Another issue I would like to addess is this idea of “white guilt.” Personally, I don’t understand it. If you did nothing wrong, why are you feeling guilty? I mean, as per my above statements, the only thing you did wrong is to allow politicians to run subpar police forces. Yelling about it without solutions is not a solution to that problem! How about another story: A while ago I took a “Psychology of Genocide” course as part of my degree. We had several Holocaust survivors come in to speak with the class. A question was asked about forgiveness of the Germans of today. For me, as a Jew, the answer given was one I had heard before: “There is nothing to forgive.” What the speaker actually means by this is that the grandchildren of the Nazis did not do anything wrong, so why should anyone forgive someone for something they didn’t do? The class seemed to interpret this as “Wow, these people are so empathetic and forgiving.” The truth is, in most cases they definitely would not be forgiving the individuals who were the Nazis who tortured them. Contrast this with the Rwandan Genocide survivor who also spoke, who was “less forgiving” because many of the people who committed that atrocity were still alive. Do you see the difference?

This idea that you need forgiveness for something you did not do is a waste of your emotional energy. Instead, why not put that same energy into making the police better, and increasing education in these communities like Kevin Hart is. Because, I am sorry, feeling guilty and saying it’s okay for entire communities to destroy themselves is shameful and not a real answer.

Okay, so, if I have not offended you to the point that you stopped reading long ago, I hope that I have given you several ideas to consider. The simple fact, is that things are never Black and White. Yes, there are racists out there. And, no, White people are not the only racists, so stop with that nonsense. But here’s the deal; whether you are Liberal or Conservative (Canada), Democrat or Republican (US) the fact is, whether you realize it or not, everyone agrees one way or another that the status quo system isn’t working! Rather than stoking violence and hate, why not educate yourself on how things actually work, or what actually happened, before jumping on the social media mobs. Actually attempt to make a difference through a vote that results in a policy shift.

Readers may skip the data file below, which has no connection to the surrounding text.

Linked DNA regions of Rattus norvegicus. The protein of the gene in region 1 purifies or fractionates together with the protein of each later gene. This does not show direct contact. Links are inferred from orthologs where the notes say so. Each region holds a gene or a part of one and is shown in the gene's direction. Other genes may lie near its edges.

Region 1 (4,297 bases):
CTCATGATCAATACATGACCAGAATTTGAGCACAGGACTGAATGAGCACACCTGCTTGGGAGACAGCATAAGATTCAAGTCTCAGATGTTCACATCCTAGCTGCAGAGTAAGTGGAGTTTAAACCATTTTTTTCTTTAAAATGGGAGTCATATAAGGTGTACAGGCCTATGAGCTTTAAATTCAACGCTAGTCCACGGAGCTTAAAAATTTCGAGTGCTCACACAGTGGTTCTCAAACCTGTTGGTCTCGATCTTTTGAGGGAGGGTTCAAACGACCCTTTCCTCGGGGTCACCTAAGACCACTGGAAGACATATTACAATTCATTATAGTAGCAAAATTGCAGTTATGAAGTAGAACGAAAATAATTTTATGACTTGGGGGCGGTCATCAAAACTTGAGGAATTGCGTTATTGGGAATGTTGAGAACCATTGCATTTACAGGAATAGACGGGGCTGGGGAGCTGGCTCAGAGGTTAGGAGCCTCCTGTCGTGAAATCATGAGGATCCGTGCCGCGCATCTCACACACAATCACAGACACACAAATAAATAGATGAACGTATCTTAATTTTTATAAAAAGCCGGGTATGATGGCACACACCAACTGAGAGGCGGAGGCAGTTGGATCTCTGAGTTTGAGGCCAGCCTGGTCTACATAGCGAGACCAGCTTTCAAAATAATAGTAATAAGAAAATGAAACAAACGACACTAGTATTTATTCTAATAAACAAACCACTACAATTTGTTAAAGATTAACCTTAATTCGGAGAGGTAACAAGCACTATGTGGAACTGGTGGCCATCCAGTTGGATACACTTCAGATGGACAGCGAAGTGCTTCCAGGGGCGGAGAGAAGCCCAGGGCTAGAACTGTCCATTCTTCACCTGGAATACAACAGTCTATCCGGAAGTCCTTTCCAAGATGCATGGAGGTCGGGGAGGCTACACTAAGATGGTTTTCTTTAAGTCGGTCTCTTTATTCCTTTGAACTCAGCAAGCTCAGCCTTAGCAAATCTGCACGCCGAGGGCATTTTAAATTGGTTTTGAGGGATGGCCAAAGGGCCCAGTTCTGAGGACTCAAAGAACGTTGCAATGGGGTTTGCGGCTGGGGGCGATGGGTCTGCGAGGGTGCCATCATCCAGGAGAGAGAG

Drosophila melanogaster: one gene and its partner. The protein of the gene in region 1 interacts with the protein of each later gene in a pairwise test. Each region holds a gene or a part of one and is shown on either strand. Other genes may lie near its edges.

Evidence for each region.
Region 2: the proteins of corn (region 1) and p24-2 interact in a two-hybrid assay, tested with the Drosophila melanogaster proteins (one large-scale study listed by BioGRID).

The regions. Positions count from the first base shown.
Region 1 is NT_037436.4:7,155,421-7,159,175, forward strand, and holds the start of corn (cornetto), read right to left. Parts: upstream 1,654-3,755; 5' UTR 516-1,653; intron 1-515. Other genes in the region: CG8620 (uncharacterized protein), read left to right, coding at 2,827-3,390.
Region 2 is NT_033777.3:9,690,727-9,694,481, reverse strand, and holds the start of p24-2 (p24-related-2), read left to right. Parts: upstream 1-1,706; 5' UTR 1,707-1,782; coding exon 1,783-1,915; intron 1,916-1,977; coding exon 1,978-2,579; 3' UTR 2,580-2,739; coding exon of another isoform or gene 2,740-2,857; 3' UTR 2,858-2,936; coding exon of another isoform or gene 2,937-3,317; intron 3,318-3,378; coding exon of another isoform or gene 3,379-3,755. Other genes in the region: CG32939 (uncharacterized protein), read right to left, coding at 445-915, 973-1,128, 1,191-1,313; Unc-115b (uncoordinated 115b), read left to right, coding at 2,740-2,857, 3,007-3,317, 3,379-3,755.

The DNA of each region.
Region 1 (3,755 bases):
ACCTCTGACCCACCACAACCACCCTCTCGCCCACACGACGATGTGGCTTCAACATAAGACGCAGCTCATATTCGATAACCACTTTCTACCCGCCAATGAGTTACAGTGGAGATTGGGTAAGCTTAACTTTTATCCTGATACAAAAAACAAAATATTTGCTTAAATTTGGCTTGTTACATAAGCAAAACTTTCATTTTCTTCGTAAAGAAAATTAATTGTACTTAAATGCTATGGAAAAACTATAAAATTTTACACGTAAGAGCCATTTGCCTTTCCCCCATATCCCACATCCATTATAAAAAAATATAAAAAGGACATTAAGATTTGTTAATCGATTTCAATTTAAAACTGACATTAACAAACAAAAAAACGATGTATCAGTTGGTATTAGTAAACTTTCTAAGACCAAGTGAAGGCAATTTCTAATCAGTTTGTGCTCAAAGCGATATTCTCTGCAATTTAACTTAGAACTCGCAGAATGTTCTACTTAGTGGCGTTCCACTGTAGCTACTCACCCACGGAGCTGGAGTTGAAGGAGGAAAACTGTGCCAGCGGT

Police need better training. The standards of officers MUST be higher so that these types of incidents never happen. And some communities need help with education and poverty, allowing them to lift up their people so that problems are solved at their source. If we make it about race these issues will not be addressed and problems will not be solved, because hate and frustration will drive the conversation instead of a desire for change.

So I ask, are you going to do something meaningful or are you just going to rage tweet, post, rage smash, and hate?

PS. Can you see now that the main stream media is only interested in spreading hate and violence? They are no longer here to bring you news, but to entice you to click and comment; paying their bills so they can continue this vicious cycle. (See Killer Mike, above, telling CNN that “Karma’s a ‘mother’.”)

Written by: Jonathan Fader

Canadian Guns.jpgIt no secret that I am pro firearm ownership. I am also pro-science. No I am not some crazy gun-toting lunatic or even someone who hits the range every weekend to enjoy legal shooting practices. I support gun rights as to me they are the great equalizer. Also as there are now in the world so many guns, as well as the technology to have guns I believe that any law-abiding citizen should be able to access them so long as they are reasonably trained in their safe use and are not mentally unstable.

As a self-defense instructor, I understand that there are many situations where those who use guns in an illegal or violent manner care little for those who do the opposite. Thus I believe it’s fair that law-abiding citizens be able to use and understand them especially in they even they are required for self-defense.

In Canada, while there are some very specific cases where a gun can legally be used in self-defense I generally tell people they are not allowed to be used in self-defense as the answer as to when they can is very complicated, very legal and very subjective. That does not mean, however, someone cannot try to use one against you in which case if you get a hold of it you better know how to safely use it lest you end up injuring your self. Therefore, in order to prepare for those who would ignore the law, I think it is very reasonable for those who respect the law to have the opportunity to use and train with firearms for the purpose of at least knowledge. I also hunt so there is also that.

Yet there are many out there, who believe that no one should have guns and that the exclusive right to such tools and the right to use of force should only be those in the government. This, by the way, sounds very close to behaviors one might see in a country with a dictator. There is a reason that in America, for example, they have the right, to have guns. It was understood that governments or at that time kings, often overreach their power and do things because of the “because I said so” rule.